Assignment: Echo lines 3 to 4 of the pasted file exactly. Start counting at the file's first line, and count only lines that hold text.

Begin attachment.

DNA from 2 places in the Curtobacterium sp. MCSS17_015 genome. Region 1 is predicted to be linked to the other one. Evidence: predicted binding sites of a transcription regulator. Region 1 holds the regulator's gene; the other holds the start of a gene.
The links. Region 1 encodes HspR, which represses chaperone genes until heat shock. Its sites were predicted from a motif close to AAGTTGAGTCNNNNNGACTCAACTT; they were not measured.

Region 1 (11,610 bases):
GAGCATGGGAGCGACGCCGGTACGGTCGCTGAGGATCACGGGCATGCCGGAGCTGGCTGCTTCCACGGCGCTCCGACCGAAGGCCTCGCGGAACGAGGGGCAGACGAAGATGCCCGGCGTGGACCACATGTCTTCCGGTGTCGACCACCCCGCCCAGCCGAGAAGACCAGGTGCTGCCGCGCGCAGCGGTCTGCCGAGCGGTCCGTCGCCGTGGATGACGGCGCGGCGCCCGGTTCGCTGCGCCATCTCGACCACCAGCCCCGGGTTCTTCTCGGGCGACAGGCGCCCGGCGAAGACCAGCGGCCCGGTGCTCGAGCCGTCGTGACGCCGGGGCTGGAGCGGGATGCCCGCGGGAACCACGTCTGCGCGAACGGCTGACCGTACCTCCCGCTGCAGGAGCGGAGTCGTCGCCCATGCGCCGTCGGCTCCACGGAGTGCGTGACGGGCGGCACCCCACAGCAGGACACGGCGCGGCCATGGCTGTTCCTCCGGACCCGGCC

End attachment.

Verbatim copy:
Region 1 (11,610 bases):
GAGCATGGGAGCGACGCCGGTACGGTCGCTGAGGATCACGGGCATGCCGGAGCTGGCTGCTTCCACGGCGCTCCGACCGAAGGCCTCGCGGAACGAGGGGCAGACGAAGATGCCCGGCGTGGACCACATGTCTTCCGGTGTCGACCACCCCGCCCAGCCGAGAAGACCAGGTGCTGCCGCGCGCAGCGGTCTGCCGAGCGGTCCGTCGCCGTGGATGACGGCGCGGCGCCCGGTTCGCTGCGCCATCTCGACCACCAGCCCCGGGTTCTTCTCGGGCGACAGGCGCCCGGCGAAGACCAGCGGCCCGGTGCTCGAGCCGTCGTGACGCCGGGGCTGGAGCGGGATGCCCGCGGGAACCACGTCTGCGCGAACGGCTGACCGTACCTCCCGCTGCAGGAGCGGAGTCGTCGCCCATGCGCCGTCGGCTCCACGGAGTGCGTGACGGGCGGCACCCCACAGCAGGACACGGCGCGGCCATGGCTGTTCCTCCGGACCCGGCC